Snowmobile Hand Signals and What They Mean

The signals depicted in the following chart should be part of every riders vocabulary. If you have a new rider in your group, be sure to explain each signal and proper sled etiquette for the safety of the whole group. Even seasoned riders should refresh their memory before heading out. Don't forget about Groomer Etiquette!


The left arm is extended out and down from the side of the body, with a downward flapping motion of the hand to signal warning or caution.

Right Turn

The left arm is raised at shoulder height, with the elbow bent and the forearm vertical. The palm of the hand is flat.

Oncoming Sleds

The left arm is raised at shoulder height with the elbow bent, the forearm vertical and the wrist bent. The arm should move from left to right over the head, pointing to the right of the trail.

Left Turn

The left arm is extended straight out from the shoulder, pointed in the direction of the turn.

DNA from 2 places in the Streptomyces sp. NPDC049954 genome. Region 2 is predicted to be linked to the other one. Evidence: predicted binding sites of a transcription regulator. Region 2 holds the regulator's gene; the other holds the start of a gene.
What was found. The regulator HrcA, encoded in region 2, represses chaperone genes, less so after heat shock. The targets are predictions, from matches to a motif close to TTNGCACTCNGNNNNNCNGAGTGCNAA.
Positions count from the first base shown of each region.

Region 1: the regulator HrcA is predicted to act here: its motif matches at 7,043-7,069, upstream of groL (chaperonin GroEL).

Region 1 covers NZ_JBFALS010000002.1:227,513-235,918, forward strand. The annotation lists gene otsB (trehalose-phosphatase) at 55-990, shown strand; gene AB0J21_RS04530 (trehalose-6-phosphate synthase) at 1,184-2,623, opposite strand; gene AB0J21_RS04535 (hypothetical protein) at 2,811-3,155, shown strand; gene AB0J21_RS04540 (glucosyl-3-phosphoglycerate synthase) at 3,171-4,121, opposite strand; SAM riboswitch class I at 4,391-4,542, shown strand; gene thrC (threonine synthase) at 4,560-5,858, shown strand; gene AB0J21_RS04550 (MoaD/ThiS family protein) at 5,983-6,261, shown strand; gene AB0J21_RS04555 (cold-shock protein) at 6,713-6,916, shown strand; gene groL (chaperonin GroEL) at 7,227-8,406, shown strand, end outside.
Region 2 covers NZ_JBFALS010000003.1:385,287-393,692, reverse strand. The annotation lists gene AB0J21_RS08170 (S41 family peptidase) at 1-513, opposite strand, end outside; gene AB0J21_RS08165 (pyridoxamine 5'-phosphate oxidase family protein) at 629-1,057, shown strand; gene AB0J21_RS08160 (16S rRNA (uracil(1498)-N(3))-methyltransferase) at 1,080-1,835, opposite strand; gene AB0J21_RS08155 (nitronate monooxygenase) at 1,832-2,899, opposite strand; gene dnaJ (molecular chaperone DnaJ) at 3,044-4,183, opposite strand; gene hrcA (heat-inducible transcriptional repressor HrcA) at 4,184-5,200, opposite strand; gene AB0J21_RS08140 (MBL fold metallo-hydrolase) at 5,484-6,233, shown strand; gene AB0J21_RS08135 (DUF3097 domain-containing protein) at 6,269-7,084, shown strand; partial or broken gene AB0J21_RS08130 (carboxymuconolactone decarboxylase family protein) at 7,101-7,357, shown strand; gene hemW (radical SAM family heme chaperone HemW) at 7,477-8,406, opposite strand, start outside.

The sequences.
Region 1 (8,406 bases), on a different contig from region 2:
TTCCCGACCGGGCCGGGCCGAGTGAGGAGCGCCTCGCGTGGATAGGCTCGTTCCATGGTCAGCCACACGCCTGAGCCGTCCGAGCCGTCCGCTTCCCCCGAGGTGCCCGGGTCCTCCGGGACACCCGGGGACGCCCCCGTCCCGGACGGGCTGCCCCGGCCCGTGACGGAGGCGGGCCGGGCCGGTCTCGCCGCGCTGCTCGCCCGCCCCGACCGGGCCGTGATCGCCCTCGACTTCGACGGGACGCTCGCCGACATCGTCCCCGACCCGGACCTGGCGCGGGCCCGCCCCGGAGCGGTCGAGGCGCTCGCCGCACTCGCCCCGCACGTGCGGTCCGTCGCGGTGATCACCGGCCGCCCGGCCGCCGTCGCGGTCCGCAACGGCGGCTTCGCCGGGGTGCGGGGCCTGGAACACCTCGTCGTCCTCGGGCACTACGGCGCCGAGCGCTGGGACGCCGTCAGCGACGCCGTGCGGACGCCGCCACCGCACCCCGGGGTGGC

Sleds Following

The arm is raised with the elbow bent and the thumb pointing backward. The arm should move in a "hitchhiking" motion from the front to the back, over the shoulder.

Last Sled

The left forearm, with the palm flat, slashes repeatedly out and down at a 45-degree angle

Stop Sign

Either arm is raised from the shoulder and extended straight up over the head, with the palm of the hand flat

Use of finger signals: Many riders raise their hand with one finger extended for each member of their group that is behind them and the last rider of the group will raise a closed fist. While this may seem helpful, finger signals are not as visible at night and can be awkward for large groups, on busy trails, and with bulky gloves. Instead, adopt accepted signals for "sleds following" and "last sled in line" especially when your group is strung out in curves.



Proper Use of Hand Signals are Important to Groomer Operators, too!

Proper Etiquette when Encountering a Groomer:

  • Oncoming Sleds:
  • Following Sleds:

    Don't forget to let the operator(s) know you appreciate their efforts! Most are volunteers and are out there because they care about our sport!


    1. Grand Marais Groomer Operators are required to stop when they encounter sleds along the way.
    2. The operator will flash their lights to signal riders when they reach an area with adequate room and visibility to allow riders to pass safely.
    3. Wait for the operators signal!